Canadians benefit enormously from Canada’s natural environment, but the overall costs and benefits of how we use our natural world are not reflected in the prices of goods and services. By putting a value on something that isn’t currently valued explicitly, we can help promote economic activity that is environmentally sustainable.
Our annual survey of environmental markets measures the use of market creation to preserve our air and climate, biodiversity and habitat, and water.
This background report establishes a common understanding of the use of biodiversity offsets, as applicable to Canada, and defines the issues that must be considered by policy-makers considering implementing biodiversity offsets.
Development charges are important in helping municipalities to achieve fiscal sustainability. In order to achieve these goals, development charges need to be structured properly.
Canadian municipalities are continually seeking ways to address high water infrastructure costs while encouraging water conservation behaviour. New research shows that pricing water could help municipalities realize these objectives simultaneously.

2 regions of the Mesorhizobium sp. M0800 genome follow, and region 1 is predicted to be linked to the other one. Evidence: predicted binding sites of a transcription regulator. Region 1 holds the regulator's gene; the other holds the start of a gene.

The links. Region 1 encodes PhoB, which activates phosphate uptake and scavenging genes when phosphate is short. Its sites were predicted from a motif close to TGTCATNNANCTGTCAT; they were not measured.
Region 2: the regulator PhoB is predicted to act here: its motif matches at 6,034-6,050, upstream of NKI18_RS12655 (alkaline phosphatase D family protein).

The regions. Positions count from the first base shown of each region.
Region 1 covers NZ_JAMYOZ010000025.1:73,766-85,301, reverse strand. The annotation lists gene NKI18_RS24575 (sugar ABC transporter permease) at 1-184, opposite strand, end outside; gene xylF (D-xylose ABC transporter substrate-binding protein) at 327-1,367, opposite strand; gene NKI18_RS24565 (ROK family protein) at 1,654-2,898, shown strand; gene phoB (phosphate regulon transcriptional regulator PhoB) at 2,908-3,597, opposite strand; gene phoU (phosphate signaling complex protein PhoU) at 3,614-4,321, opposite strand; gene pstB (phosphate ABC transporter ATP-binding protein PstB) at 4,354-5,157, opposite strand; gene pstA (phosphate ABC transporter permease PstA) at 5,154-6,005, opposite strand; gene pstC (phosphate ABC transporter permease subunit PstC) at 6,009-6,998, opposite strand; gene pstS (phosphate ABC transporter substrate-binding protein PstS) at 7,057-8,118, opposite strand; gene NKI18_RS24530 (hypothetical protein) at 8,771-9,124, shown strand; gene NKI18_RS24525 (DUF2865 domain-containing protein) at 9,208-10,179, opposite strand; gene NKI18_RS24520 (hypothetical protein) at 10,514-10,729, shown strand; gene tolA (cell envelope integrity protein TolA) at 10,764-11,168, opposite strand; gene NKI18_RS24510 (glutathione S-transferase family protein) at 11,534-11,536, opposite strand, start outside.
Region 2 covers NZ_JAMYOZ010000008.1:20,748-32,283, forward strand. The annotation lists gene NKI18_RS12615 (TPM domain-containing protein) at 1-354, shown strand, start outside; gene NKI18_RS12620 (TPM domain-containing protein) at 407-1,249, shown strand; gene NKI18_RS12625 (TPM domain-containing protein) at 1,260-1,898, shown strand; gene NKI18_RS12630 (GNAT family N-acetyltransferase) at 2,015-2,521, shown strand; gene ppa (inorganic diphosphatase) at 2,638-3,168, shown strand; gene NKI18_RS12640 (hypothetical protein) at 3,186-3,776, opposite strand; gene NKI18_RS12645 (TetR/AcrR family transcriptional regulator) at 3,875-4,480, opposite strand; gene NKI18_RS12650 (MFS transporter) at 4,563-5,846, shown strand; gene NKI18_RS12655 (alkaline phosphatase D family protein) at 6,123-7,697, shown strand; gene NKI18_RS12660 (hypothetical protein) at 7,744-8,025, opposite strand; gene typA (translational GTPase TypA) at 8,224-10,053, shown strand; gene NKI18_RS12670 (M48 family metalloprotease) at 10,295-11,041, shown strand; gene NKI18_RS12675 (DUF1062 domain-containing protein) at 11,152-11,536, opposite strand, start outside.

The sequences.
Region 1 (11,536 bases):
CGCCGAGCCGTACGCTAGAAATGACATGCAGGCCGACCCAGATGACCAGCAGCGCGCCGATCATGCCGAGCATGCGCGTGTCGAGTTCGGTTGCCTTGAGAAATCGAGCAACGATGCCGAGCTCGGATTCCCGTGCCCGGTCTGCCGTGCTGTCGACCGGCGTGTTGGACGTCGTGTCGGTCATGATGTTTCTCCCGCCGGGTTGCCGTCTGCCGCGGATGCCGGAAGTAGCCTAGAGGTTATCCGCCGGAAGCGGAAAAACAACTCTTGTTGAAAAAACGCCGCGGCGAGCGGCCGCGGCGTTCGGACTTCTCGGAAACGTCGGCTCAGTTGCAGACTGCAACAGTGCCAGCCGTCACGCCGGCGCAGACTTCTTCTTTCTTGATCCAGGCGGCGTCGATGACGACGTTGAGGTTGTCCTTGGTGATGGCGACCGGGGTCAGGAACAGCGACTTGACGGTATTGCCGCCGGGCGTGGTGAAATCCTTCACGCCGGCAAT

This brief explores the case for using financing programs to promote energy efficiency actions in residential applications, and experience with these programs to date.
A look at the hidden costs of suburban sprawl, and how some Canadian municipalities are re-examining the policies the lead to expensive and inefficient development.
Our 2013 update of the Canadian Supplement to the Bonds and Climate Change report, in collaboration with the Climate Bonds Initiative and HSBC.
We know that appropriate economic incentives are essential for realizing most breakthrough innovations and that the absence of a meaningful price on carbon across Canada is a major impediment to low carbon innovation, technology deployment and behavioural change.
British Columbia’s pioneering carbon tax shift, passed in 2008, has been remarkably effective in reducing fuel use, with no apparent adverse impact on the province’s economy. These findings come from a new study by Sustainable Prosperity researchers to be published in the upcoming issue of Canadian Public Policy, a highly respected academic journal.
Despite twenty years of intense research by policy makers and academics alike, there is little consensus on the extent to which (if at all) well-designed environmental regulation may spur technological innovation and enhance competitiveness.